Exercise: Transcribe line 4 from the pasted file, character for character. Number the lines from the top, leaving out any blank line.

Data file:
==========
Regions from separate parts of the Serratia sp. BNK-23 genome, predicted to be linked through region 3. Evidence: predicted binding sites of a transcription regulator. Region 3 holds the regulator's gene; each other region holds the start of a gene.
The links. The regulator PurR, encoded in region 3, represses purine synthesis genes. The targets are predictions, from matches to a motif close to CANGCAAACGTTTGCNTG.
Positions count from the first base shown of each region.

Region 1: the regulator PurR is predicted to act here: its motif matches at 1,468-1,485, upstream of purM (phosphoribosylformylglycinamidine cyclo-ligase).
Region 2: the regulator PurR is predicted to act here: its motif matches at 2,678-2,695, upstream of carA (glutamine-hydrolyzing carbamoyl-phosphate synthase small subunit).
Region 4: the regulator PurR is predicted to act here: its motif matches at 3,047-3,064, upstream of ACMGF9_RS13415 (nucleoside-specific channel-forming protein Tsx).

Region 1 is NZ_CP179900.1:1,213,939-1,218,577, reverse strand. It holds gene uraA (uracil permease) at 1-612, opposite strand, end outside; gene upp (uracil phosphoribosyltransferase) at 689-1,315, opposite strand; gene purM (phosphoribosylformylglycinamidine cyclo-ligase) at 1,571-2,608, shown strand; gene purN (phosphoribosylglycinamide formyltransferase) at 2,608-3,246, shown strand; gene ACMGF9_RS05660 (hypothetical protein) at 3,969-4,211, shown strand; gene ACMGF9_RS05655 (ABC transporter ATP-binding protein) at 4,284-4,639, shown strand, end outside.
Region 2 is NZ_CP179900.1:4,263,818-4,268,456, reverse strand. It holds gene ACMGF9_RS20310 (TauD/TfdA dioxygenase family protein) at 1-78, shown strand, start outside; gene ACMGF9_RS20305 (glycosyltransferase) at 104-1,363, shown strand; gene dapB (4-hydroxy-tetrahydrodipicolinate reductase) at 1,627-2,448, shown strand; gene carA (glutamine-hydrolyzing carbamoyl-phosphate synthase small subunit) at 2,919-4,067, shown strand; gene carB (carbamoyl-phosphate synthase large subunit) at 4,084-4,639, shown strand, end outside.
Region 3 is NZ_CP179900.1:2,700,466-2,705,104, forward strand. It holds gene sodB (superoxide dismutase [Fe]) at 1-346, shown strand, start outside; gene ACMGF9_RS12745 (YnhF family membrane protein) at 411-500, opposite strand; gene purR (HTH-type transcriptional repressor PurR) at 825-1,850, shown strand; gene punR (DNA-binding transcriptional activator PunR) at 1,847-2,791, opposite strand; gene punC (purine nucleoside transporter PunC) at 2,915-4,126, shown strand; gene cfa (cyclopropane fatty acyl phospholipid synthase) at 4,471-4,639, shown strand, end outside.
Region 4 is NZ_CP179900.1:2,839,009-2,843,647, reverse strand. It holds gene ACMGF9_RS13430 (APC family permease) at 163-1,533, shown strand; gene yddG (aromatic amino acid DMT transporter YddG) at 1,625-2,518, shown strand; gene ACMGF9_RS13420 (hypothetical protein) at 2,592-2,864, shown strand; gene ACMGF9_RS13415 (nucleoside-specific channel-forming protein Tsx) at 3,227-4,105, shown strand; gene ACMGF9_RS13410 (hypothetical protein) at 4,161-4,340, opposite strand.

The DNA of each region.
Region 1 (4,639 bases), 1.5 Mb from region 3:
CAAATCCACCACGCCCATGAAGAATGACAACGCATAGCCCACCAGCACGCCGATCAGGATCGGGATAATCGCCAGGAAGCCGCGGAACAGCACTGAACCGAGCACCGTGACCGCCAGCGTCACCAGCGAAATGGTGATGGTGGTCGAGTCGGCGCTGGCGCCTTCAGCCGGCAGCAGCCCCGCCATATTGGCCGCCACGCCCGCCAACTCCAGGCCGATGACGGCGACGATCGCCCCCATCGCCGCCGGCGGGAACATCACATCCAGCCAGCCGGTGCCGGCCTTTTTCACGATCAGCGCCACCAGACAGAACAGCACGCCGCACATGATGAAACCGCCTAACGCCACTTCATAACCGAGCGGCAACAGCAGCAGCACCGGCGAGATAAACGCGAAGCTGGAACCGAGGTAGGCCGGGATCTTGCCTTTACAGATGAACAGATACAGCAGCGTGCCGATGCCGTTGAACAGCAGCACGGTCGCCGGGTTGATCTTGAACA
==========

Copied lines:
Region 1: the regulator PurR is predicted to act here: its motif matches at 1,468-1,485, upstream of purM (phosphoribosylformylglycinamidine cyclo-ligase).